14 Days of Love Day 2: Should Schools Provide Condoms for Students?

Kate Stuzin, Copy Editor

The logic seems so simple: more condoms lead to fewer STIs and fewer  teen pregnancies. We have been taught this time and time again through the Health Information Project’s Peer Educators who visited our classroom freshman year. Despite this seemingly common knowledge, Miami Palmetto Senior High School has yet to implement a free condom program. 

Through HIP, students learn about different STIs and different forms of contraceptives, but the program fails to provide them with the means to practice safe sex.  According to the Center for Disease Control, young people between the ages of 15 to 24 account for 50% of all new STIs, although they represent just 25% of the sexually experienced population. That being said, if Palmetto had condoms readily accessible in the nurse’s office or even given out during HIP sessions, this percentage would significantly drop.

Simply put, the main problem is access to contraceptives. Some students may not be able to afford condoms, while others might be too embarrassed to purchase them in a store. Whatever the case, teens crave convenience and if Palmetto had free, easily accessible condoms, their usage would skyrocket.

For example, a high school in Los Angeles County decided to implement a condom availability program. A year later, students filled out a follow-up survey and the results found that the percentage of males who reported using condoms every time they had sex during the past year increased significantly, from 37% to 50%, and the percentage of males who reported condom use during  their first time having sex increased from 65% to 80%.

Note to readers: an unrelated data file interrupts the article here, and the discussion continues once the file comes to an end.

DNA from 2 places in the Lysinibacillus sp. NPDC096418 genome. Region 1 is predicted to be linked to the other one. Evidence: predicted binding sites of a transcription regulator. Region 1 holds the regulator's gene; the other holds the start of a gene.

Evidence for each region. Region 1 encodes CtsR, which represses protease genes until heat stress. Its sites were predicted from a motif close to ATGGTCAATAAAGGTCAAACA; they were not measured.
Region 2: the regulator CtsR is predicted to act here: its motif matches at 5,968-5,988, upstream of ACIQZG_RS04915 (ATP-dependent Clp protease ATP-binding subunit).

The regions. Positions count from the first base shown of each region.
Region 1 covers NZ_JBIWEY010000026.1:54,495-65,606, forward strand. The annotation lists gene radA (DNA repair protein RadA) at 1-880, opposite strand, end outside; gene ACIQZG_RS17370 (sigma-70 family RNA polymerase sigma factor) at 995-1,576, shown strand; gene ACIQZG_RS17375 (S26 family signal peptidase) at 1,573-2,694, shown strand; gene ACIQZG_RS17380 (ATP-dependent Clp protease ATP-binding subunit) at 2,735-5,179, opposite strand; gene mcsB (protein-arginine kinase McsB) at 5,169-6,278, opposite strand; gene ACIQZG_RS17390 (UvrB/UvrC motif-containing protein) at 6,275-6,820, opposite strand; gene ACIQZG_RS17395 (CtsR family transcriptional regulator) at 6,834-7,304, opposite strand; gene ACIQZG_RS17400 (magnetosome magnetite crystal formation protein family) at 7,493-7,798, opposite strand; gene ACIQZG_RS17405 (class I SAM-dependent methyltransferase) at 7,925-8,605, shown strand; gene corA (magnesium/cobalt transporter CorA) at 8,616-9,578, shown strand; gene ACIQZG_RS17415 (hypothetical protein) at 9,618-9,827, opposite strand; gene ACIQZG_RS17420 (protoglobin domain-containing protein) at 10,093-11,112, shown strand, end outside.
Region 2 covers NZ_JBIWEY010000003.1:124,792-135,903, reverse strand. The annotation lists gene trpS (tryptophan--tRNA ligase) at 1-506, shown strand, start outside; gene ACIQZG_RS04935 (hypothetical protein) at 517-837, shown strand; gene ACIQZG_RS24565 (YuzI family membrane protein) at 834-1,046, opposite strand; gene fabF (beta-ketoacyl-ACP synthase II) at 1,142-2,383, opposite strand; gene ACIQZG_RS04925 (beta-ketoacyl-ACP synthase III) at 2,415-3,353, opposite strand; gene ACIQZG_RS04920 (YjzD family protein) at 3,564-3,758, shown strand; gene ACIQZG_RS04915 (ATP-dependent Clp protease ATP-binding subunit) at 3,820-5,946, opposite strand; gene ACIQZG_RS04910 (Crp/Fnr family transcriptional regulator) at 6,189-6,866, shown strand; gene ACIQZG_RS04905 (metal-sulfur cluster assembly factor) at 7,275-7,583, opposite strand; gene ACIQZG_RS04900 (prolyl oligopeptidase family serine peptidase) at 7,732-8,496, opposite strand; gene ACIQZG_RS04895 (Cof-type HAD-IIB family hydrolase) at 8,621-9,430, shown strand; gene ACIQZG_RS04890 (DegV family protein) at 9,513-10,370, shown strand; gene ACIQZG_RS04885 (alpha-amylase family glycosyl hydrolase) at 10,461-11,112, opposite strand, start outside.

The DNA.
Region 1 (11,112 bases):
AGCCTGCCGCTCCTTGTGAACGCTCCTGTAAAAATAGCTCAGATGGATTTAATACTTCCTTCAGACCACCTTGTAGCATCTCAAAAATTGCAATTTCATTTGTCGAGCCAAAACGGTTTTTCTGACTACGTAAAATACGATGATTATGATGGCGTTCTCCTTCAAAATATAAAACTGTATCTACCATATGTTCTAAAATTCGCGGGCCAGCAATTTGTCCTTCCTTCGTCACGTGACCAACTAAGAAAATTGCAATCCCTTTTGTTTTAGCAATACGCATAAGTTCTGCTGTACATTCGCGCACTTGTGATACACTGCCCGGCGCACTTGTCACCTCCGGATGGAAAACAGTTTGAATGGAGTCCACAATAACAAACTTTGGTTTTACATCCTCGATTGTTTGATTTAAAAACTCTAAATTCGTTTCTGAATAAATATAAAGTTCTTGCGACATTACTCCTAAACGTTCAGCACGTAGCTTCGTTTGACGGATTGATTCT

Abstinence may be the only form of contraception that is 100% effective, but parents and school administrators must acknowledge that teens still have sex. Introducing the idea of condom use at such a formative age may help teens view contraception as second nature and promote safe sex from a young age.

Though critics may argue that schools supplying condoms would increase sexual activity, this does not end up being the case. According to a study done by the American Academy of Pediatrics, schools that provide condoms for their students have not seen  a significant effect on the amount of sexually active students in fact, the schools  see a decrease in STIs and unwanted pregnancy.

In the long run, the lack of contraceptives in schools can lead students to make bad decisions that can impact their health and their futures. Being educated on how and why condoms are used is not enough; teens must have them readily availible so the safe sex practices they learned about in HIP can be implemented.